eNOS function is developmentally regulated: Uncoupling of eNOS occurs postnatally

Eugenia Mata-Greenwood, Chrystal Jenkins, Kathryn N. Farrow, G. Ganesh Konduri, James A. Russell, Satyan Lakshminrusimha, Stephen M. Black, Robin H. Steinhorn*

*Corresponding author for this work

Research output: Contribution to journalArticlepeer-review

59 Scopus citations


At birth, the transition to gas breathing requires the function of endothelial vasoactive agents. We investigated the function of endothelial nitric oxide synthase (eNOS) in pulmonary artery (PA) vessels and endothelial cells isolated from fetal and young (4-wk) sheep. We found greater relaxations to the NOS activator A-23187 in 4-wk-old compared with fetal vessels and that the NOS inhibitor nitro-L-arginine blocked relaxations in both groups. Relaxations in 4-wk vessels were not blocked by an inhibitor of soluble guanylate cyclase, 1H-[1,2,4]oxadiazolo-[4,3-a]quinoxalin-1-one, but were partially blocked by catalase. We therefore hypothesized that activation of eNOS produced reactive oxygen species in 4-wk but not fetal PA. To address this question, we studied NO and superoxide production by endothelial cells at baseline and following NOS stimulation with A-23187, VEGF, and laminar shear stress. Stimulation of NOS induced phosphorylation at serine 1177, and this event correlated with an increase in NO production in both ages. Upon stimulation of eNOS, fetal PA endothelial cells (PAEC) produced only NO. In contrast 4-wk-old PAEC produced superoxide in addition to NO. Superoxide production was blocked by L-NAME but not by apocynin (an NADPH oxidase inhibitor). L-Arginine increased NO production in both cell types but did not block superoxide production. Heat shock protein 90/eNOS association increased upon stimulation and did not change with developmental age. Cellular levels of total and reduced biopterin were higher in fetal vs. 4-wk cells. Sepiapterin [a tetrahydrobiopterin (BH4) precursor] increased basal and stimulated NO levels and completely blocked superoxide production. We conclude that the normal function of eNOS becomes uncoupled after birth, leading to a developmental adaptation of the pulmonary vascular system to produce oxygen species other than NO. We speculate this may be related to cellular production and/or maintenance of BH4 levels.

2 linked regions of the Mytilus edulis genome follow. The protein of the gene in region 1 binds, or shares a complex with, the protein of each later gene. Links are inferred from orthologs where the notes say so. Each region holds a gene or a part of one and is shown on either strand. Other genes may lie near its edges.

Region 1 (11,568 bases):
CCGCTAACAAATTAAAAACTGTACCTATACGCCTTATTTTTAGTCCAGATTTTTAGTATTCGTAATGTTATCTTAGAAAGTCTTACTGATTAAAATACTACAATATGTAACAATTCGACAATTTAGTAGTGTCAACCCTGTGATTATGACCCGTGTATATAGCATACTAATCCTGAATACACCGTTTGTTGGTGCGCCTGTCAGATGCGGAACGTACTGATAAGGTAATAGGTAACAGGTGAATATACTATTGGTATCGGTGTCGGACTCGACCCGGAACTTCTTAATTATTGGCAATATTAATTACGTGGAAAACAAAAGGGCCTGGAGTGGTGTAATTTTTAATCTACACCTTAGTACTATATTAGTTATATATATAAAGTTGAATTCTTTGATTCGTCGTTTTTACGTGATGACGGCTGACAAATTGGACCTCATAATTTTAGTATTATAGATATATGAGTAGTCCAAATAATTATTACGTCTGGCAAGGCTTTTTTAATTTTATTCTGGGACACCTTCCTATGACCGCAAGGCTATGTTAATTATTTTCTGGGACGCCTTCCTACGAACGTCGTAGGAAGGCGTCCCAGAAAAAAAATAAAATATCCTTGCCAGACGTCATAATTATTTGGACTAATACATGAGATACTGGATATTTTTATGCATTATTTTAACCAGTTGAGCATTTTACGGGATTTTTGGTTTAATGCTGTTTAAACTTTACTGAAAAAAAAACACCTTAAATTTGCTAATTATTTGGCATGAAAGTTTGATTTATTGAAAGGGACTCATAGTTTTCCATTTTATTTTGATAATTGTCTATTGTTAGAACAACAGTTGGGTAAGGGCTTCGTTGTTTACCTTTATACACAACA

Original languageEnglish (US)
Pages (from-to)L232-L241
JournalAmerican Journal of Physiology - Lung Cellular and Molecular Physiology
Issue number2
StatePublished - Feb 2006


  • Development
  • Endothelial nitric oxide synthase
  • Nitric oxide
  • Pulmonary artery
  • Superoxide

ASJC Scopus subject areas

  • Physiology (medical)
  • Physiology
  • Pulmonary and Respiratory Medicine
  • Cell Biology


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